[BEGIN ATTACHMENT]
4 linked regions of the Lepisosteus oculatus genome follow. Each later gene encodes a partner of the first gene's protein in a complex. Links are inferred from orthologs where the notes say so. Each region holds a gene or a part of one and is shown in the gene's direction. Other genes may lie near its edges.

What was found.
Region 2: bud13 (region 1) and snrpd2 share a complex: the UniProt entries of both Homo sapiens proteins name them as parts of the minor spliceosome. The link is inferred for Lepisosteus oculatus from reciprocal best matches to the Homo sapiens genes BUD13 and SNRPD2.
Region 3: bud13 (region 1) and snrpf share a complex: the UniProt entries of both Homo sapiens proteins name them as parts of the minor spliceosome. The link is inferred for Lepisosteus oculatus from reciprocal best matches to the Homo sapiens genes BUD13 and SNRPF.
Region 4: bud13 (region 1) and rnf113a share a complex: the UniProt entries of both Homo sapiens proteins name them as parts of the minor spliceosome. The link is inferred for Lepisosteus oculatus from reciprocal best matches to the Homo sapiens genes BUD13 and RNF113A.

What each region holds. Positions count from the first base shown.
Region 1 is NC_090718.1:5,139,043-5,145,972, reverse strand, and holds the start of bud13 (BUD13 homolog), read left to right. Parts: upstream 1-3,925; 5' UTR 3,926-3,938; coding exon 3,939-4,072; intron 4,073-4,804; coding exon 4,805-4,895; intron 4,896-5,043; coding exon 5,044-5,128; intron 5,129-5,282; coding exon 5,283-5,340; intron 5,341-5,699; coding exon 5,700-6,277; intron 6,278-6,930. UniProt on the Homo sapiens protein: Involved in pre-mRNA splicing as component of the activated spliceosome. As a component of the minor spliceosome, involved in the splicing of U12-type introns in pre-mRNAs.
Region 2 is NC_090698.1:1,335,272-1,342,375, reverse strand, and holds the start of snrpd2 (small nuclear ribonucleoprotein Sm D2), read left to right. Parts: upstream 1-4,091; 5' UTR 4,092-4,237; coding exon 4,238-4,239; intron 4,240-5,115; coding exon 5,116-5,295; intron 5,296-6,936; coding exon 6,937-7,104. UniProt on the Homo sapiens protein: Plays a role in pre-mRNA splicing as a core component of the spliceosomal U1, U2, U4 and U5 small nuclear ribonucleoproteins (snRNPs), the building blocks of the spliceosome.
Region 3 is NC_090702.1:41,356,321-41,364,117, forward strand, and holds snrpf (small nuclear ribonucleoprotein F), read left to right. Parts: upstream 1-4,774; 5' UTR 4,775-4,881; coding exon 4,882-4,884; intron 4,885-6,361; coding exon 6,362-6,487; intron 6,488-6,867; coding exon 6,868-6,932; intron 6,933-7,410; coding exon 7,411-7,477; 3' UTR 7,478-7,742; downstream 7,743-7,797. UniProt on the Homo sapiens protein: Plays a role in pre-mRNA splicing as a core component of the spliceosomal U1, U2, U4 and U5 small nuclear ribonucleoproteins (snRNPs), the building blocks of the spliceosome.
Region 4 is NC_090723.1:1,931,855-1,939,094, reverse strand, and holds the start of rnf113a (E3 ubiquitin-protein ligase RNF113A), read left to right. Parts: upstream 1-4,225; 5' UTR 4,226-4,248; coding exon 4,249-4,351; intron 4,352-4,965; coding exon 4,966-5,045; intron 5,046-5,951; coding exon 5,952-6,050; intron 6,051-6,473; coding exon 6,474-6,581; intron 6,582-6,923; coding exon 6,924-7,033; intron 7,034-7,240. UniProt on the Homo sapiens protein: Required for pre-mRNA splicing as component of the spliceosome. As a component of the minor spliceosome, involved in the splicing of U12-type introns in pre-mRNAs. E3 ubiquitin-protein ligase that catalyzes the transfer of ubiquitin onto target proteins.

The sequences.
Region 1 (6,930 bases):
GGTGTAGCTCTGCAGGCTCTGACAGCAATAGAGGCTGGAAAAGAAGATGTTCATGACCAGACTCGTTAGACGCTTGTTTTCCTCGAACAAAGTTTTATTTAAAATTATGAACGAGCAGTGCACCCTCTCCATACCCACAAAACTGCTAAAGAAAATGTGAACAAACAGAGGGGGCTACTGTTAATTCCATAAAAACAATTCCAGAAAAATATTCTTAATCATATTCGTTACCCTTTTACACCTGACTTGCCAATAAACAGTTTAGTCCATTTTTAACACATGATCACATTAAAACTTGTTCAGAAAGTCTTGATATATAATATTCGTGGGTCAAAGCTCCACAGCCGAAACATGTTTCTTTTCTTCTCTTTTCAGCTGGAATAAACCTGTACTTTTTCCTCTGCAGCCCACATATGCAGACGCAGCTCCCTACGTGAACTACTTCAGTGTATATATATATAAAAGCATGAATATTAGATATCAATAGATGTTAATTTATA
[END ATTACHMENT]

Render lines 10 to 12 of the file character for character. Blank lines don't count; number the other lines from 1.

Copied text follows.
Region 4 is NC_090723.1:1,931,855-1,939,094, reverse strand, and holds the start of rnf113a (E3 ubiquitin-protein ligase RNF113A), read left to right. Parts: upstream 1-4,225; 5' UTR 4,226-4,248; coding exon 4,249-4,351; intron 4,352-4,965; coding exon 4,966-5,045; intron 5,046-5,951; coding exon 5,952-6,050; intron 6,051-6,473; coding exon 6,474-6,581; intron 6,582-6,923; coding exon 6,924-7,033; intron 7,034-7,240. UniProt on the Homo sapiens protein: Required for pre-mRNA splicing as component of the spliceosome. As a component of the minor spliceosome, involved in the splicing of U12-type introns in pre-mRNAs. E3 ubiquitin-protein ligase that catalyzes the transfer of ubiquitin onto target proteins.

The sequences.
Region 1 (6,930 bases):